Is file sharing good or bad for music?

Discussion in 'Miscellaneous [BG]' started by GreyBeard, Jul 12, 2003.

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  1. I'm sure this has been debated over and over again but, what the hey it makes for good conversation. Around the 12th century Guido Monico developed the first musical staff. In the next 200 years music underwent a tremendous transformation. Around the turn of the 20th century Edison invented the phonograph again another transformation. At the turn of the 21st century computer file sharing becomes available and music will undergo another transformation. Is file sharing a good or bad thing for music? Will this eventually lower the quality and quantity of recorded music?
  2. thumbtrap


    Jun 26, 2003
    It is stealing. I don't think it's necessarily bad for music - because good music is somewhat irrelevant to industry. (What gets played is more of a function of knowing the business side of the machine.) It is bad for the industry, and while I think trench level performing musicians would be better of if there were NO nationally syndicated music machine - it's still wrong to steal.

    The real damage to the industry though is this. People traded albums, recorded them onto cassette. Swapped cassettes like before. But the 2 decent songs per album format can't survive people getting advance warning of how bad the other 8 songs are. KoRn may be right - downloading could have killed their latest album - because their fans (of whom I'm not one 0 just observing what I've seen professing KoRn fans say) have been hugely dissapointed in their latest release. A die hard fan might buy an album that they've heard is not good - simply because they like the band and they know you can't believe everyone else's opinon about something you're a die hard fan of.

    If they played the entire album on the radio - I think we'd see a similar harmful effect.
  3. Fleckbass211


    Mar 20, 2003
    My Room
    The bottom line is it is a violation of copyright law. I still download but do not share.

    Although a lot of musicians in this area will send out mp3s and tell you to put them on Kazaa to get word out about their band.

    Those are the true musicians.
  4. oneoftheway


    Nov 27, 2002
    there are many pro-s and con-s but all in all. It helps more bands that it hurts.
  5. fastplant


    Sep 26, 2002
    Food gets stolen all the time, but you don't hear about supermarkets complaining about lost profits on the news every night because of it.

    Edit: I don't know what the hell I'm talking about, I'm really tired today.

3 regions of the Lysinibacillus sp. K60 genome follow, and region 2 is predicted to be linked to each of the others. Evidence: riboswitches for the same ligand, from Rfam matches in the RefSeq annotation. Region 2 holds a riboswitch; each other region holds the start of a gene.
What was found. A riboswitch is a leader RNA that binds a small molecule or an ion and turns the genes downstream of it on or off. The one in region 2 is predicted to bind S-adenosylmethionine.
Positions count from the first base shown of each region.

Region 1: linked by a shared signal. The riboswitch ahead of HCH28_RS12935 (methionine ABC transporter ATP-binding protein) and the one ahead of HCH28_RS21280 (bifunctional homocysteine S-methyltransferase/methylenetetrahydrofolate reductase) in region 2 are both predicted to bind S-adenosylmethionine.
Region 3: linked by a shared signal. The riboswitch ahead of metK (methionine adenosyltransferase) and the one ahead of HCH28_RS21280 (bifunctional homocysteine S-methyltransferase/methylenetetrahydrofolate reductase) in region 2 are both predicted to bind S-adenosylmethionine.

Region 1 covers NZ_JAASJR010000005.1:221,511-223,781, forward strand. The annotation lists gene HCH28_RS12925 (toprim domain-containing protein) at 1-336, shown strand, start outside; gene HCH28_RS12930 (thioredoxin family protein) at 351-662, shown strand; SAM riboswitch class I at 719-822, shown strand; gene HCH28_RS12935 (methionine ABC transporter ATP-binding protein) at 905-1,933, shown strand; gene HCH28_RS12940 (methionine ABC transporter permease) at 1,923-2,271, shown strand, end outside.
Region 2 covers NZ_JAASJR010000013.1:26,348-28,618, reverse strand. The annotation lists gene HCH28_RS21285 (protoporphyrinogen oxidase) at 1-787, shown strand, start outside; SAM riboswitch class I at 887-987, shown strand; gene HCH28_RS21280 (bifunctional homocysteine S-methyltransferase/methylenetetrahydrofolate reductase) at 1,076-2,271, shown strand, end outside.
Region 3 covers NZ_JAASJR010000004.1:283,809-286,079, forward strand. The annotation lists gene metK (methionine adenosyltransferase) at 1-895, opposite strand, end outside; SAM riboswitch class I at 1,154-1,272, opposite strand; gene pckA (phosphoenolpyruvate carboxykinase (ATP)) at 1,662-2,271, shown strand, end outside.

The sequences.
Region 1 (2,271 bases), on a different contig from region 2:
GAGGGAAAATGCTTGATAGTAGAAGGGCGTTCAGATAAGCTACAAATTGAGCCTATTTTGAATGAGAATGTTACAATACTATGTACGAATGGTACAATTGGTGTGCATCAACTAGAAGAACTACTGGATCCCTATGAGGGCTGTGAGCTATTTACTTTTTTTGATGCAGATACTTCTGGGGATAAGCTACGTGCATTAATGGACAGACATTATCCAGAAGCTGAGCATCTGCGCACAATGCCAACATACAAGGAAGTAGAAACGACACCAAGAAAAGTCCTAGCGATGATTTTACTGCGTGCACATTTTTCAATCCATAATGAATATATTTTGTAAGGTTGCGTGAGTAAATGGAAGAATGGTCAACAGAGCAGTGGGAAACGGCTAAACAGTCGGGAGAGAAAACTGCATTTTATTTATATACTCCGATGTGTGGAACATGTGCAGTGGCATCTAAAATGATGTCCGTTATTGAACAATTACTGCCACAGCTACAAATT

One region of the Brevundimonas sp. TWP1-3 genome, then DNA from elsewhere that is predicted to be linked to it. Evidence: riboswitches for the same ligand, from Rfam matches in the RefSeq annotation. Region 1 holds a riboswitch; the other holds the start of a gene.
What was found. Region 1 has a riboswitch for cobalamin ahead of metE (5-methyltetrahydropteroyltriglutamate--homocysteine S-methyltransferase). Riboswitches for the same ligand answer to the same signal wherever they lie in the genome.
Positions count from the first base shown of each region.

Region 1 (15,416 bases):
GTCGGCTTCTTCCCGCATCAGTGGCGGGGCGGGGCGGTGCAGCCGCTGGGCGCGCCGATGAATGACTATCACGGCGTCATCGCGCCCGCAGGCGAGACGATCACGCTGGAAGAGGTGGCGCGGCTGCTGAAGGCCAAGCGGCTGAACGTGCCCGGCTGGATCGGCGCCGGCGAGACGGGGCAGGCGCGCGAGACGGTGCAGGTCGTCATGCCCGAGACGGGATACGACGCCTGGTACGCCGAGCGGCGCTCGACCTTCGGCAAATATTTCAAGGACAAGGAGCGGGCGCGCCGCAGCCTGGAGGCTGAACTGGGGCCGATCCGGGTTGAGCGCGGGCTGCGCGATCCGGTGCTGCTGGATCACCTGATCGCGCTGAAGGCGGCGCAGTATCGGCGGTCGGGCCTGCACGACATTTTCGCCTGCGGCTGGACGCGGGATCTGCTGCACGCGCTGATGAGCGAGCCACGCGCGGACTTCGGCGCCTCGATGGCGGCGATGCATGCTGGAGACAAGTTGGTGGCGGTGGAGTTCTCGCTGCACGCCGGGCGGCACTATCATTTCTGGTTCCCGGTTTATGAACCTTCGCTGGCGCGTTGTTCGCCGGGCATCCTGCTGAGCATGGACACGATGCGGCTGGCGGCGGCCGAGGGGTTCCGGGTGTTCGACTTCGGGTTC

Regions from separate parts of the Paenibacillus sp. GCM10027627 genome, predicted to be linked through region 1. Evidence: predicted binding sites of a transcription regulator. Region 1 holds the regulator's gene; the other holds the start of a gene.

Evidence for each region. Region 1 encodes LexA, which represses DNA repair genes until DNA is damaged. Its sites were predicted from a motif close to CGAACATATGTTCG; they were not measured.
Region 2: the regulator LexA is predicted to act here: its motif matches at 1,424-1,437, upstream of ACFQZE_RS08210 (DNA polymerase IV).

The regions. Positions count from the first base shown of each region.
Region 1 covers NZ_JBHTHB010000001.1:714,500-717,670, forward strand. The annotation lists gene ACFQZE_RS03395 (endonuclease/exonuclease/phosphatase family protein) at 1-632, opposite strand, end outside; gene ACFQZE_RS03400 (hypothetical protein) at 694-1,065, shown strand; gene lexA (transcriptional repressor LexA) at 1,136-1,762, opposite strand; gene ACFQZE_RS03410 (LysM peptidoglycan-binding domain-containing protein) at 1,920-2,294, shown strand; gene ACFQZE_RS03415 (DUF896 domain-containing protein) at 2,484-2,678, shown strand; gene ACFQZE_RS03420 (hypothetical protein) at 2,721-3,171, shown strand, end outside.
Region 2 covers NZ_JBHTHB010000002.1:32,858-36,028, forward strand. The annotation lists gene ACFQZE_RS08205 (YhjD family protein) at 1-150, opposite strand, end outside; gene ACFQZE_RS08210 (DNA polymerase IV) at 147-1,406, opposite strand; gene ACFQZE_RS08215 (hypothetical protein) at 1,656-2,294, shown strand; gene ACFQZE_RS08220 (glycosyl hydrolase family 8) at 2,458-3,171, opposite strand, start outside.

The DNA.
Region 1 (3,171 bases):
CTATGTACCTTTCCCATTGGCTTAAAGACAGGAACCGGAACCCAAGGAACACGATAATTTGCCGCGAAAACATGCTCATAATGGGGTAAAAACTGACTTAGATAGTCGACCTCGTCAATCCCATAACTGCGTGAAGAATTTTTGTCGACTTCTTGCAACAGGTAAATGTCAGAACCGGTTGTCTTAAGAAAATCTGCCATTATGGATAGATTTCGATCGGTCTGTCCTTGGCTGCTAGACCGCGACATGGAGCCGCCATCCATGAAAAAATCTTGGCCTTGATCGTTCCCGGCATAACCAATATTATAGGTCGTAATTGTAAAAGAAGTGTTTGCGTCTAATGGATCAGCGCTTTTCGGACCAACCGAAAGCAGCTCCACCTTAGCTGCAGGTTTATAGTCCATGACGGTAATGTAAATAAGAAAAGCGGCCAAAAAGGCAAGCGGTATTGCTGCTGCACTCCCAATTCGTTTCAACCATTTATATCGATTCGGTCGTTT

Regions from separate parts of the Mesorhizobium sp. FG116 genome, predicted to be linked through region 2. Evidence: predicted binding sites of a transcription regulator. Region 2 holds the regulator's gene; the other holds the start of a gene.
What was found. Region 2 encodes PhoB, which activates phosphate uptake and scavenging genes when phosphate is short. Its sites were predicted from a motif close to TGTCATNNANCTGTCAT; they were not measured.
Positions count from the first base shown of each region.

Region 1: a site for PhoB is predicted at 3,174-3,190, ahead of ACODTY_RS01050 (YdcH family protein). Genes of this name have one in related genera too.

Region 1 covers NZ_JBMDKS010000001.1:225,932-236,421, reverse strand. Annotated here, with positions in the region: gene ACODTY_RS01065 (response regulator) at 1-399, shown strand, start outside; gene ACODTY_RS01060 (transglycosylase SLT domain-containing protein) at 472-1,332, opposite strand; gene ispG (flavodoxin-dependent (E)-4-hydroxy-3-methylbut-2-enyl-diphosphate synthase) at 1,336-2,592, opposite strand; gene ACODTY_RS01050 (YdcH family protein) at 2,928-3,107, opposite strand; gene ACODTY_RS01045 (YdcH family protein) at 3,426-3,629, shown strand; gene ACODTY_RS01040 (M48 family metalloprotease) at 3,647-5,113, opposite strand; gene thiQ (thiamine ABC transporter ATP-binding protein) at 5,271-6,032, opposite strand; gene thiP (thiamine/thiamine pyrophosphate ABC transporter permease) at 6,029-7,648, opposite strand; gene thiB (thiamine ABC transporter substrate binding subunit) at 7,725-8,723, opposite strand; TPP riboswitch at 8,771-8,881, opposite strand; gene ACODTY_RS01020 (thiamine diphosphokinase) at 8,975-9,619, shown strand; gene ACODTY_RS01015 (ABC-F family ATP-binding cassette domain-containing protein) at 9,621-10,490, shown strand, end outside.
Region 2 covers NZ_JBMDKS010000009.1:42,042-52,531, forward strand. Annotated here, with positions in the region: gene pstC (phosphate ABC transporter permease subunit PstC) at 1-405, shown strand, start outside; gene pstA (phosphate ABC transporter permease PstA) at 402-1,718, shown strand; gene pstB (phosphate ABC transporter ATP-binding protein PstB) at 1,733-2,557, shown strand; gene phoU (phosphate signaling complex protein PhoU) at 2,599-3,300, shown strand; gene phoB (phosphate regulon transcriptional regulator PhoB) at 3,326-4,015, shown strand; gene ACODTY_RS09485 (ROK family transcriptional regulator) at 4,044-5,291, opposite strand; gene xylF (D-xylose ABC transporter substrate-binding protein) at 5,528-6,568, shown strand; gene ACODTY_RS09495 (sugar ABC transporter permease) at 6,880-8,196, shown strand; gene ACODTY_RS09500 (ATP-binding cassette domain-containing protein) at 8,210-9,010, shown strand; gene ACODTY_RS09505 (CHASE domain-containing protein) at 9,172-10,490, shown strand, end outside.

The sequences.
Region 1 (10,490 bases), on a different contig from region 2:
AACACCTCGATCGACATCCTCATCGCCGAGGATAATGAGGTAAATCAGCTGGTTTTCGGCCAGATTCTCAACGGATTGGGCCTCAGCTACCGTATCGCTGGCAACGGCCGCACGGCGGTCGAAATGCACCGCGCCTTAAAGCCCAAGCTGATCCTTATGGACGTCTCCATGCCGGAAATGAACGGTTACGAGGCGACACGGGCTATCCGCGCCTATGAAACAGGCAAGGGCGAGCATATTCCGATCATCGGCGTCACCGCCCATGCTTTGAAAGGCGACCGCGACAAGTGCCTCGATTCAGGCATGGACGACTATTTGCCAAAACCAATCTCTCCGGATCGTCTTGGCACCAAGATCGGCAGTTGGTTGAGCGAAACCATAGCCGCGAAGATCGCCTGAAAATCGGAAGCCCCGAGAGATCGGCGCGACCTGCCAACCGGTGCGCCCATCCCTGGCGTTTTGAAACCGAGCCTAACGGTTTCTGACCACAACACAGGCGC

6. Mickey Shane

    Mickey Shane what goes here?

    Feb 23, 2003
    Denton, Texas
    thumbtrap had a good assessment of the situation. If the hit songs that are played on the radio were the only tracks being shared, they might inspire peeps to go and buy the CD.

    If one person spends the 17 bucks, then rips your whole CD and proudly shares it in it's entirety, there isn't much incentive left for others to spend the money. Others will D/L the whole thing and burn it to disk. I've even seen where people will get the image of the cover and print it out to slip into the jewel case. This activity produces a bootleg copy.

    This is the same as shoplifting a CD from your local music store.

    Somebody call the cops!
  7. misterk73


    Apr 11, 2002
    Flagstaff, AZ
    I agree that it can be stealing. I agree that stealing is bad. Unfortunately, what's bad for the industry often has very little to do with what's bad for music, the people making it, and the people buying it. If the industry would stop fighting downloading and file swapping and instead harness it as a form of grassroots marketing, the world would be a better place and EVERYONE would benefit. How sad it is, though, that the most compelling argument against downloading music is that it enables consumers to be duped into buying weak, overpriced music...
  8. miccheck1516

    miccheck1516 Guest

    Feb 15, 2003
    would i be right in thinking that most big bands dont make that much money from the sale of cd's???

    My understanding is that bands get say $1m to make a record, and thats it, the record company gets the rest from the sale of the cd's or else the band would get a small percentage of teh profits. I allways thought that bands made most money from touring. Mabye im just thick.....
  9. thumbtrap


    Jun 26, 2003
    You misunderstood me, perhaps on purpose. Being bad for the industry is irrelevant to it being wrong to steal. It's wrong because stealing is wrong. If the machine weren't so seriously out of whack - I think it would actually be in the interest of the industry to turn a blind eye towards bootlegging.